On the positive side, I see niche content sites and specialized search or directory sites doing well if they can achieve critical mass. I think the new ad sizes, sponsorships, some affiliate relationships, and even good old 468x60 banners will all cause a revenue rebound for them, and perhaps as early as 1st Quarter 2002. The "old" ways, banners and buttons, will not come back to the $20 CPM levels for most, but the $7 range is likely for sites that can display a proven demographic and at least some degree of targeting. The available selection of advertisers and affiliate merchants is going to continue to drop at nausea-inducing rates for at least the next six months, then start to climb back. The new advertisers are going to be recognized real-world brands doing CPA deals. CPM and CPC will be there, but doled out mostly to trusted, proven sites that have cultivated their relationships with the ad networks.

<edit: change date to 2002>

[This message has been edited by dbcooper (edited 03-23-2001).]
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Old 03-23-2001, 02:54 PM   #8
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Why should the vast majority of anime/gaming sites have to suffer bandwidth problems? I can understand how any site that is heavy on multimedia will have bandwidth problems. But alot of sites with mostly text based content should not suffer from this. I run two anime sites and none of them have bandwidth problems.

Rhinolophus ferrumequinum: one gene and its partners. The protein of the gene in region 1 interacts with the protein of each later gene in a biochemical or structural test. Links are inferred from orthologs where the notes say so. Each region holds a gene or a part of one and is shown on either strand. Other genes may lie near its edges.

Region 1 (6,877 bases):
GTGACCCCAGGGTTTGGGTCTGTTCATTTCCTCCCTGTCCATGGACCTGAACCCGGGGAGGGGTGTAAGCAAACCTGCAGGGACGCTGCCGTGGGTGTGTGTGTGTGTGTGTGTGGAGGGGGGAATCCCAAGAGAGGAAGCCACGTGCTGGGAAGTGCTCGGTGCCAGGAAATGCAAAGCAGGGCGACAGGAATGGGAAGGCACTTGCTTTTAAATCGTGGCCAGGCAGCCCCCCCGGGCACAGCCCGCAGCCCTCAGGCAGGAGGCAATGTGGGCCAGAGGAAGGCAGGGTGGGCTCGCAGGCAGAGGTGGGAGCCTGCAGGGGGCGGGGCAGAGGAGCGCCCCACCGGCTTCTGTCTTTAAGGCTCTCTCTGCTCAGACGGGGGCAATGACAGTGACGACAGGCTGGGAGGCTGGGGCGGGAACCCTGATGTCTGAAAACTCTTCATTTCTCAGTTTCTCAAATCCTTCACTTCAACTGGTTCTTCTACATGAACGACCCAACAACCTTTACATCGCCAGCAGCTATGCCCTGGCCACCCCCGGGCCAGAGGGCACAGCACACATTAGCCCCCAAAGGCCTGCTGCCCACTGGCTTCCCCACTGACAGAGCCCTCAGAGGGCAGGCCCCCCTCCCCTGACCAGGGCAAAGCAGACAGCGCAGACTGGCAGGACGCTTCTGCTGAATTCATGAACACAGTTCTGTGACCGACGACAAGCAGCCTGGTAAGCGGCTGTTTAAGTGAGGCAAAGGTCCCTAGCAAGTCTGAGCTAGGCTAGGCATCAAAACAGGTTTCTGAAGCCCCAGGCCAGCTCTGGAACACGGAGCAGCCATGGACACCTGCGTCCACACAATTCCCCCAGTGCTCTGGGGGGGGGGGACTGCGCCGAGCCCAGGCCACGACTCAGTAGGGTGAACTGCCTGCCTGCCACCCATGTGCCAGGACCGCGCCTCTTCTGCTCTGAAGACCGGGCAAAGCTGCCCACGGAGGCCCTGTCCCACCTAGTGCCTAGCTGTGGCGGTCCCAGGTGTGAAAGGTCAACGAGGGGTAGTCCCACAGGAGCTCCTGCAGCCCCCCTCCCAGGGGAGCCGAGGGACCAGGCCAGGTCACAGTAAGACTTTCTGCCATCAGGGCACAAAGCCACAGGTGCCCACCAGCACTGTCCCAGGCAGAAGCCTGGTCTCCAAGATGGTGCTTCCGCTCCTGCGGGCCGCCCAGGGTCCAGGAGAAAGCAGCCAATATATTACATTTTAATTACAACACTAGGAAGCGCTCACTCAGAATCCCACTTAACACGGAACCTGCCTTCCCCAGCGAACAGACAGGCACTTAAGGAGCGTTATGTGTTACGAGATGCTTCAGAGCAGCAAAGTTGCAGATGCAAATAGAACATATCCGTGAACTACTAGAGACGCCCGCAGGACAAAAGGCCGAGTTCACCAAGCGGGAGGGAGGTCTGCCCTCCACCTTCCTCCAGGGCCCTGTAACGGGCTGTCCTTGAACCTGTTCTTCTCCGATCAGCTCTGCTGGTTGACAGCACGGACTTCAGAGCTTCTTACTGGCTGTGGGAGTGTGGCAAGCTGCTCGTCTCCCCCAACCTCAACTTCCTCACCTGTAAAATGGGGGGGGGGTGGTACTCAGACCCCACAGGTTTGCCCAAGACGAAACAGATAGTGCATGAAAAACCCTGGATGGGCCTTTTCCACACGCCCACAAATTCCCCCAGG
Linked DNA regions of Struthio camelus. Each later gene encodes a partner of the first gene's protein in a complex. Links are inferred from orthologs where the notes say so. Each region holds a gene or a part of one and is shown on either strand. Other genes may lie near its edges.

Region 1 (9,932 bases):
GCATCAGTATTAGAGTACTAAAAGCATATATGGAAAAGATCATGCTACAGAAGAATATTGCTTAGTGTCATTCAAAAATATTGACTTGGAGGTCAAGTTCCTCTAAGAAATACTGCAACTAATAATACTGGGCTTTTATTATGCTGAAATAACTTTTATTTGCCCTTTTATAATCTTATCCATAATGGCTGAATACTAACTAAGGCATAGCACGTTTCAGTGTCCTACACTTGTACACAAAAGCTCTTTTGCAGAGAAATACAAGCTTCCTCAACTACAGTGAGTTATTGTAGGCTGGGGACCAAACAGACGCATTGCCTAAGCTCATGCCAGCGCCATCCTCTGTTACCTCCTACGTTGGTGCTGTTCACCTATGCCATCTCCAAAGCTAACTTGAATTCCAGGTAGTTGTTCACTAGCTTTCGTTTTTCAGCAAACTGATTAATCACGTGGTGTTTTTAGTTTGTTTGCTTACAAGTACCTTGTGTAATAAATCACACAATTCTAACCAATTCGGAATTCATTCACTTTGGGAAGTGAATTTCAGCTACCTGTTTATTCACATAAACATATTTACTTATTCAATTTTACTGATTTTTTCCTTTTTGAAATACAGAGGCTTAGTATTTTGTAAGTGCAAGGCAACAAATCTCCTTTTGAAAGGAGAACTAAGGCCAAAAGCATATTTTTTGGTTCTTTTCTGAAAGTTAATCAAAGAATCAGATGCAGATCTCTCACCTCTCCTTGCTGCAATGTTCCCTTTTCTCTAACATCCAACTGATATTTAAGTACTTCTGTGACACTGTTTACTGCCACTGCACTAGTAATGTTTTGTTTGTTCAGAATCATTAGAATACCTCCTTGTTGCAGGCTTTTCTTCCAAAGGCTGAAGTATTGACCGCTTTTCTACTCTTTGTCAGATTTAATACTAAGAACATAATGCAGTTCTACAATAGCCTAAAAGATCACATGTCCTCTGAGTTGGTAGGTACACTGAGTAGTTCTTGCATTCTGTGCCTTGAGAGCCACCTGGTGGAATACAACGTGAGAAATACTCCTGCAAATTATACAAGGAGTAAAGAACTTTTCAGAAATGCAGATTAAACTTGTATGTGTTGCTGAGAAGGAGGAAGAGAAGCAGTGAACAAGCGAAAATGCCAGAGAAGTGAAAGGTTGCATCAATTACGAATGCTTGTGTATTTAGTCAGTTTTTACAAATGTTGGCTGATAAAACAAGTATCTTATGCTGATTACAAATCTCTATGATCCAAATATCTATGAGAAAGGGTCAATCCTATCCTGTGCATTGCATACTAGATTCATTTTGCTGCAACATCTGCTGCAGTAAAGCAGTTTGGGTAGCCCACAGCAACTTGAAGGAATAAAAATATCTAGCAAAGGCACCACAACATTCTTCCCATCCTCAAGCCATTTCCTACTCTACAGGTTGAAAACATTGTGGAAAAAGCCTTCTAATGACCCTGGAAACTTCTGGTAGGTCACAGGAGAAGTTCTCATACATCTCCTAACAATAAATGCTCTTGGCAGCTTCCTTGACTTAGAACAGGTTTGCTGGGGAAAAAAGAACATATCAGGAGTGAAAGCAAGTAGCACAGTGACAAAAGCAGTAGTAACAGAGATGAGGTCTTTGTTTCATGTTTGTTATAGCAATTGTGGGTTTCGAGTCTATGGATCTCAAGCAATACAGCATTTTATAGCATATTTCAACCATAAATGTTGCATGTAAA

If my visitors increases 10x I still will not suffer bandwidth problems. Currently I have a very small overhead and I make 6 times more then I spend for one of my anime sites. That site has no media clips, image galleries, or anything of that sort. My main anime page is is a different story but my costs are not overwhelming. Our new design will also cut the page sizes in half.

I think my main reasons for not having such a huge bandwidth problem is that I never planned on making a whole lot. Earlier sites that were based on heavy multimedia files were expecting to make a certain amount of money. Because they made enough money they were able to afford the high bandwidth fees. Now as banner prices have lowered their business model (should we even call it one?) also went down the drain.

While I still think that if you cannot get atleast 1.00 CPM (using all your programs)their is something very wrong because my site(s) are in a very undesirable category (as far net advertising goes).

So far my future looks okay... My overhead is several miles below the revenues the sites pull in.
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Old 03-23-2001, 03:30 PM   #9
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Things will get worse before they get better, and I agree
that they'll probably never be as good as they were.

I'll still be here though http://geekvillage.com/ubb/smile.gif